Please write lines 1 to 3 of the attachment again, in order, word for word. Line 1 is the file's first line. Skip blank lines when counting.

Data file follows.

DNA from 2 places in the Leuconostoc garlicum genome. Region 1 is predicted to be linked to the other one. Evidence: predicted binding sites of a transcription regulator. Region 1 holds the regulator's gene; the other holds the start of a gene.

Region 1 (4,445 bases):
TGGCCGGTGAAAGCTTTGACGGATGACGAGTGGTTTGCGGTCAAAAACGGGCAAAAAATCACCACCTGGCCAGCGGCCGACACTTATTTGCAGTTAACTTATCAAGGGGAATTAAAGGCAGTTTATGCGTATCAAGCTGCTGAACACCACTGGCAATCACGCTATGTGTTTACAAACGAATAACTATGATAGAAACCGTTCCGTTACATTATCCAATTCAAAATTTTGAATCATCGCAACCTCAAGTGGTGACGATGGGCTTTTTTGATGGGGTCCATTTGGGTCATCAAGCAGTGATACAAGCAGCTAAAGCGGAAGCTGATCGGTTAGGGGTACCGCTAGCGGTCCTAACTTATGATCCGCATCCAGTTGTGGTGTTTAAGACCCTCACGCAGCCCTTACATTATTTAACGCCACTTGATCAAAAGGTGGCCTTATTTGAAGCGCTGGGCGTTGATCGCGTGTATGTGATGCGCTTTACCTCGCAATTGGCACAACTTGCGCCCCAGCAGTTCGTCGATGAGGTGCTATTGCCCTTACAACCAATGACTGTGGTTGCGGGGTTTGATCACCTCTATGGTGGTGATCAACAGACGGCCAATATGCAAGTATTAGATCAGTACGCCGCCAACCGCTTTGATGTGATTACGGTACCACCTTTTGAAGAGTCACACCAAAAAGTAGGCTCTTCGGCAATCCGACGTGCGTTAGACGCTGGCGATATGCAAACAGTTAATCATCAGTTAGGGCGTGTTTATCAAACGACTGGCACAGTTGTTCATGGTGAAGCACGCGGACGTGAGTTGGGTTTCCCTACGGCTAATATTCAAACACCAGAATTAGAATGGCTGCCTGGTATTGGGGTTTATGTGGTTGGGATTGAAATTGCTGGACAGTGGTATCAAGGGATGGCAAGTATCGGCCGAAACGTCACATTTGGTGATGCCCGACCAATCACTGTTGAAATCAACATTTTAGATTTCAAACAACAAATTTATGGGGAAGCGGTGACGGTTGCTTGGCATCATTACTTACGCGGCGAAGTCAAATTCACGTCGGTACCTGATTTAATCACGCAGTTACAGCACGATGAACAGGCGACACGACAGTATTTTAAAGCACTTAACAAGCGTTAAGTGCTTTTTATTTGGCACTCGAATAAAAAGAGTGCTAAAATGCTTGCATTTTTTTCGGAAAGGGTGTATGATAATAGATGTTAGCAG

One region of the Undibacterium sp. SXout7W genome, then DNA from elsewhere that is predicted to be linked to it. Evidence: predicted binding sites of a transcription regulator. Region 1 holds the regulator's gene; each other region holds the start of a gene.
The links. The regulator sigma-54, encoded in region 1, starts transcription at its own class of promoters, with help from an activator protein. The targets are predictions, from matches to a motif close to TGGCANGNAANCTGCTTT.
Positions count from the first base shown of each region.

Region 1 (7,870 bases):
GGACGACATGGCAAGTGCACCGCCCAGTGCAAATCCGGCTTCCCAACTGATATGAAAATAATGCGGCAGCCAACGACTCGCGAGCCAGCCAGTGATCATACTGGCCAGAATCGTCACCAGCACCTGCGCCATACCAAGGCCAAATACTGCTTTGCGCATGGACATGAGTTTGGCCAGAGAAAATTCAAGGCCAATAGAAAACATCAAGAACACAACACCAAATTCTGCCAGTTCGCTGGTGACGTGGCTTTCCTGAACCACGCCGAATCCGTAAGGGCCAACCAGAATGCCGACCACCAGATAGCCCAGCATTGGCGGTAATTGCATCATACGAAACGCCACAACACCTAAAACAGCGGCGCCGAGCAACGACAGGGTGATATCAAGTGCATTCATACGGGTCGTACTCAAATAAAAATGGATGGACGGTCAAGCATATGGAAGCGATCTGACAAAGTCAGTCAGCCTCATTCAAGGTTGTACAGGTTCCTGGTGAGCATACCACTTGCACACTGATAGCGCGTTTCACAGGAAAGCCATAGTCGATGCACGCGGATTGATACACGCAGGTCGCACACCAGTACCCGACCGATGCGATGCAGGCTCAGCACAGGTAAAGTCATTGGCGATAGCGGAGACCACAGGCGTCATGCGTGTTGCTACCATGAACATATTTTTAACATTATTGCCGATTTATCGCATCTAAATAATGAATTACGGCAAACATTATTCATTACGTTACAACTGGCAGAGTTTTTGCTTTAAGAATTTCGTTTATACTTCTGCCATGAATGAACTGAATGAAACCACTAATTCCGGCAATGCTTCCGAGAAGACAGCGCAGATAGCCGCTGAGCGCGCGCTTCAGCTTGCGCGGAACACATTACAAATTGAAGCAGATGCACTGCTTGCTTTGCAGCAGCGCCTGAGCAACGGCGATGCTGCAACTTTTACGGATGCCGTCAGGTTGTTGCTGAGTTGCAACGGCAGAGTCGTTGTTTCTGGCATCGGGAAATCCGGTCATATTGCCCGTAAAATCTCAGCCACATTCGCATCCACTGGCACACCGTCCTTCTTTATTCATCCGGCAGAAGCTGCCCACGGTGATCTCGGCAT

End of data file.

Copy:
DNA from 2 places in the Leuconostoc garlicum genome. Region 1 is predicted to be linked to the other one. Evidence: predicted binding sites of a transcription regulator. Region 1 holds the regulator's gene; the other holds the start of a gene.

Region 1 (4,445 bases):
TGGCCGGTGAAAGCTTTGACGGATGACGAGTGGTTTGCGGTCAAAAACGGGCAAAAAATCACCACCTGGCCAGCGGCCGACACTTATTTGCAGTTAACTTATCAAGGGGAATTAAAGGCAGTTTATGCGTATCAAGCTGCTGAACACCACTGGCAATCACGCTATGTGTTTACAAACGAATAACTATGATAGAAACCGTTCCGTTACATTATCCAATTCAAAATTTTGAATCATCGCAACCTCAAGTGGTGACGATGGGCTTTTTTGATGGGGTCCATTTGGGTCATCAAGCAGTGATACAAGCAGCTAAAGCGGAAGCTGATCGGTTAGGGGTACCGCTAGCGGTCCTAACTTATGATCCGCATCCAGTTGTGGTGTTTAAGACCCTCACGCAGCCCTTACATTATTTAACGCCACTTGATCAAAAGGTGGCCTTATTTGAAGCGCTGGGCGTTGATCGCGTGTATGTGATGCGCTTTACCTCGCAATTGGCACAACTTGCGCCCCAGCAGTTCGTCGATGAGGTGCTATTGCCCTTACAACCAATGACTGTGGTTGCGGGGTTTGATCACCTCTATGGTGGTGATCAACAGACGGCCAATATGCAAGTATTAGATCAGTACGCCGCCAACCGCTTTGATGTGATTACGGTACCACCTTTTGAAGAGTCACACCAAAAAGTAGGCTCTTCGGCAATCCGACGTGCGTTAGACGCTGGCGATATGCAAACAGTTAATCATCAGTTAGGGCGTGTTTATCAAACGACTGGCACAGTTGTTCATGGTGAAGCACGCGGACGTGAGTTGGGTTTCCCTACGGCTAATATTCAAACACCAGAATTAGAATGGCTGCCTGGTATTGGGGTTTATGTGGTTGGGATTGAAATTGCTGGACAGTGGTATCAAGGGATGGCAAGTATCGGCCGAAACGTCACATTTGGTGATGCCCGACCAATCACTGTTGAAATCAACATTTTAGATTTCAAACAACAAATTTATGGGGAAGCGGTGACGGTTGCTTGGCATCATTACTTACGCGGCGAAGTCAAATTCACGTCGGTACCTGATTTAATCACGCAGTTACAGCACGATGAACAGGCGACACGACAGTATTTTAAAGCACTTAACAAGCGTTAAGTGCTTTTTATTTGGCACTCGAATAAAAAGAGTGCTAAAATGCTTGCATTTTTTTCGGAAAGGGTGTATGATAATAGATGTTAGCAG